HomeDeptford NewsBravery in the line of duty

Bravery in the line of duty

Deptford Township officer honored for saving life in an apartment fire.

David Grogan, a patrol lieutenant with Deptford Township Police Department, was named Officer of the Month by The National Law Enforcement Memorial and Museum in Washington after his live-saving effort in May. (RYAN LAWRENCE/The Sun)

On a Saturday afternoon late last spring, David Grogan, a patrol lieutenant with Deptford Township Police Department, was talking with some colleagues in the department’s parking lot when a call came through. There was a house fire at the Inverness Apartments complex.

A little more than an hour later, Grogan arrived at Inspira Health Center in Mullica Hill to be treated for smoke inhalation. 

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“Were you at a barbecue or something?” a nurse asked Grogan upon arrival, since his uniform smelled like he’d been hanging out at a bonfire.

“Yeah,” Grogan quipped. “It was almost us.”

In between the call and his six-hour stay at the hospital, Grogan led a heroic, lifesaving rescue of two elderly residents at Inverness. A Deptford native in his 14th year with the police, Grogan entered the burning building three times, tracking down and bringing the woman out of the building and then helping guide Deptford Fire Department Battalion Two Captain Ed Bell to her husband, who was also safely taken out.

For his efforts, Grogan was recognized with a national award last month. 

The National Law Enforcement Memorial and Museum in Washington named him the August 2020 Officer of the Month.

“It’s pretty cool,” said Grogan, who received a certificate and will eventually be invited to the museum in Washington for an award ceremony.

“It feels good,” he added. “But I would have done it without the recognition, too.”

“Lt. Grogan showed a high level of bravery by entering a burning building to rescue two residents,” Deptford Township Chief of Police Frank Newkirk said. “Those residents might not have survived if not for Lt. Grogan’s bravery.”

Although the lifesaving effort was four months ago, Grogan remembered it in vivid detail when asked earlier this week to recount the fire. When he arrived with fellow officer Todd Brown, the apartment building was engulfed in flames and a call no one wanted to hear came as the squad car found a parking spot: An elderly couple was trapped inside.

A minute later, another officer, Tom Warrington, arrived at the scene.

“I waved him up,” Grogan recalled. “I could see the balcony was close, so I told him where to park and then I climbed up on the hood of his car and was able to do sort of a pull-up to pull myself onto the balcony. And then luckily, the balcony door was unlocked. And when I opened it, all of the smoke started rushing out.”

Grogan couldn’t see through the smoke. He couldn’t see his hands in front of him let alone the people inside. 

“Is anyone in here?!” Grogan hollered as he used his hands to see his way through the room.

“Yeah!” a woman replied. “I’m stuck and I can’t get out!”

Grogan got on his hands and knees and began crawling. He focused on a white object ahead, thinking it was bed sheets and that the woman was in the bed. But when his hands finally reached the object, he realized it was mail atop a kitchen table.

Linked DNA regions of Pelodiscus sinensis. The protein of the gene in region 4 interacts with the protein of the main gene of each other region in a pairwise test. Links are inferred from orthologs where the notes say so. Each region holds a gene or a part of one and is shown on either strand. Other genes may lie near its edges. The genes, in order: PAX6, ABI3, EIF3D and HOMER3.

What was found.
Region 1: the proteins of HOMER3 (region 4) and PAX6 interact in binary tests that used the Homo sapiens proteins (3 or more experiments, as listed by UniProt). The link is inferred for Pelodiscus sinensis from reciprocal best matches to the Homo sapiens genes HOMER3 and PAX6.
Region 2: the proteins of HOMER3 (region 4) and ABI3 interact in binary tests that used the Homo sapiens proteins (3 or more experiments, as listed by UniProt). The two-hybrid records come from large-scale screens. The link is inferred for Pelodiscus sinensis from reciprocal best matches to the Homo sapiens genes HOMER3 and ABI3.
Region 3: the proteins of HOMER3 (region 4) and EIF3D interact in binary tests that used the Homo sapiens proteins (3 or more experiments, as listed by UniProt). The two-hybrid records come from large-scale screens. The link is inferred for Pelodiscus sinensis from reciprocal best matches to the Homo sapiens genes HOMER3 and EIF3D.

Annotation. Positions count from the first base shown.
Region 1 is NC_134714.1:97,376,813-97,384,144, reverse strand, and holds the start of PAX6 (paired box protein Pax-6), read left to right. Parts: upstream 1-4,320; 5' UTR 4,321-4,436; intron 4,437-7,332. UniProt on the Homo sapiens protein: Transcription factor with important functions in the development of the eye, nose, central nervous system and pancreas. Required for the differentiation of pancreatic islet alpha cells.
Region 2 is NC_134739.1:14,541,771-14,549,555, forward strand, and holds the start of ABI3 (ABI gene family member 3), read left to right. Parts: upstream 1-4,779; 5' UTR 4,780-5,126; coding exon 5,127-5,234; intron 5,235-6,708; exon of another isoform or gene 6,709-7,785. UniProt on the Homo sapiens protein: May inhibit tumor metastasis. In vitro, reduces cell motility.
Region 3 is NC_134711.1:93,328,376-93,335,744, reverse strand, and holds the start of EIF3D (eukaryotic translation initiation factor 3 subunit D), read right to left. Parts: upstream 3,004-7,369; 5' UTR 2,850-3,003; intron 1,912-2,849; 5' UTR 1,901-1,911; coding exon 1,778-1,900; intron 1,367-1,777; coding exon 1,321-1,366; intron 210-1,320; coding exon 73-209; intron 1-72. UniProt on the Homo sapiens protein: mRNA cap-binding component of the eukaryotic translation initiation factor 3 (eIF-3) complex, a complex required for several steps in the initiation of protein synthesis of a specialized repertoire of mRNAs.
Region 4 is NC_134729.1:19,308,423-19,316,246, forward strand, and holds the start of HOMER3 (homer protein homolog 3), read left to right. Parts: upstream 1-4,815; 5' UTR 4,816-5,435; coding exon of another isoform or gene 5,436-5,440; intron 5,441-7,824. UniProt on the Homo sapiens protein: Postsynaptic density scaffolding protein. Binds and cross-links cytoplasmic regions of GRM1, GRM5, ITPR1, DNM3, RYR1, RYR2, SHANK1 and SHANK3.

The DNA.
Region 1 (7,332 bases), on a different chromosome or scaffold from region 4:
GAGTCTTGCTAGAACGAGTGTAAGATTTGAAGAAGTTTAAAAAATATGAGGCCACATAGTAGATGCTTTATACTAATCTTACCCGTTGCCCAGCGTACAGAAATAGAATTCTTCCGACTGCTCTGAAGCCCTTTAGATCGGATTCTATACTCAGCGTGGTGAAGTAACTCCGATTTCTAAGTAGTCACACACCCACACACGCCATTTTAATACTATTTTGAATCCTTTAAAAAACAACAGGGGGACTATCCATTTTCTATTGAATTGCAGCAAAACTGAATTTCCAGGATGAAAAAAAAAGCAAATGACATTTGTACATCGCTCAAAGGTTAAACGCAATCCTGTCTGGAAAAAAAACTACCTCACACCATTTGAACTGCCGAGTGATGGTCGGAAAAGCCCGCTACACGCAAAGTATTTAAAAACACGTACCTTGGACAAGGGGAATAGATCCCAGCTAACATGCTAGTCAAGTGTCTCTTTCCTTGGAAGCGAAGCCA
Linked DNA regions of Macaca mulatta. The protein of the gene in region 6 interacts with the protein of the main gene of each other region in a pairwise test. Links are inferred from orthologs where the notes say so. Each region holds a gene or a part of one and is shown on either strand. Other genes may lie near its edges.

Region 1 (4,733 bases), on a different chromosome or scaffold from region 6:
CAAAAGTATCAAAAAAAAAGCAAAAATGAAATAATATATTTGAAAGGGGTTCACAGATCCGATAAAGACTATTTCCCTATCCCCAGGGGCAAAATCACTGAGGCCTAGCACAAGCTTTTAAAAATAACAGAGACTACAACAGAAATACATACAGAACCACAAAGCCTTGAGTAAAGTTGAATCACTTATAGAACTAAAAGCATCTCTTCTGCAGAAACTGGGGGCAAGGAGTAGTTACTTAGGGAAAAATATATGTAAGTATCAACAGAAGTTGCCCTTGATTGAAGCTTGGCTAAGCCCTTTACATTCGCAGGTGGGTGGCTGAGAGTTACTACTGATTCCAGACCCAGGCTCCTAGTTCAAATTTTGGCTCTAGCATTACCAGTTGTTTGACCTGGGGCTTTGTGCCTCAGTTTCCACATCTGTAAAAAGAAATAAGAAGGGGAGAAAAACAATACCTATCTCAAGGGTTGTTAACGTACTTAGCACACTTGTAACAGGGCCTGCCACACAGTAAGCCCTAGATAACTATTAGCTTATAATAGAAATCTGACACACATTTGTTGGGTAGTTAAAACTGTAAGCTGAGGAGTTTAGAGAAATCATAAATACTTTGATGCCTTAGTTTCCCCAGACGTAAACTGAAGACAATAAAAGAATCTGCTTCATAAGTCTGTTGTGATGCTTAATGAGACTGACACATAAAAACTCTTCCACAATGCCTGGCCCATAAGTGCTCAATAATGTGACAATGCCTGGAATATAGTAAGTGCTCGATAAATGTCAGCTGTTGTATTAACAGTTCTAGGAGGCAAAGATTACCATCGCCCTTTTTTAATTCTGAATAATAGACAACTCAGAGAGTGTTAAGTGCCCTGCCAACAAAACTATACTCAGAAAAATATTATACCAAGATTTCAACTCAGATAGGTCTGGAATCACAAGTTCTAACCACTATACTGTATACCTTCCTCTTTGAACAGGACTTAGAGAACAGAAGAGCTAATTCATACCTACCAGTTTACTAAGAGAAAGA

“I can’t find you!” Groan yelled, asking the woman to yell back so he could attempt to follow her voice in order to get to her.

Grogan wasn’t wearing a helmet or any other kind of fire rescue equipment. He knew his time inside the building was limited.

“I only had another minute or two before I had to get out of there,” he said. “I kept sweeping my hand across in front of me and then I remember feeling her. I grabbed her arm and said, ‘Come on, we’re going.’ I grabbed her by the arm and started dragging her and she said, ‘Hey you’re being a little rough.’ I said, ‘Well, I’m sorry, but we have to get out of here!’”

When Grogan and the woman found fresh air back on the balcony, they patiently waited for the fire department to arrive. But he knew the ordeal wasn’t quite over.

“It was definitely scary,” Grogan said. “The balcony was only a couple feet wide and the flames were coming out the door. It’s a wood balcony. We’re standing there and the siding is melting off the building.”

Meanwhile the woman had told him her husband was still trapped inside. Grogan reentered the apartment twice, attempting to find the man but knowing his time was dwindling. Thankfully, the fire department had arrived and was better equipped to enter the burning building to complete the rescue.

“(The whole rescue) seemed like forever, but it was probably only a couple of minutes,” Grogan acknowledged. “But the adrenaline was definitely running.”

The elderly couple were treated and released from Cooper Hospital. Grogan returned to work the next day and used an inhaler for a couple of weeks until his breathing normalized after smoke inhalation.

“When I hear stories of bravery like that of Lt. Grogran, I know why we have an Officer of the Month Award,” said National Law Enforcement Officers Memorial Fund CEO Marcia Ferranto. “The men and women who serve in law enforcement go to work each day ready to help keep the rest of us safe, no matter what dangers they may face during their day.

“Their bravery, like that of Lt. Grogan, makes me proud that we are able to honor their service in some small way.”

Ryan is a veteran journalist of 20 years. He’s worked at the Courier-Post, Philadelphia Daily News, Delaware County Daily Times, primarily as a sportswriter, and is currently a sports editor at Newspaper Media Group and an adjunct journalism instructor at Rowan University.

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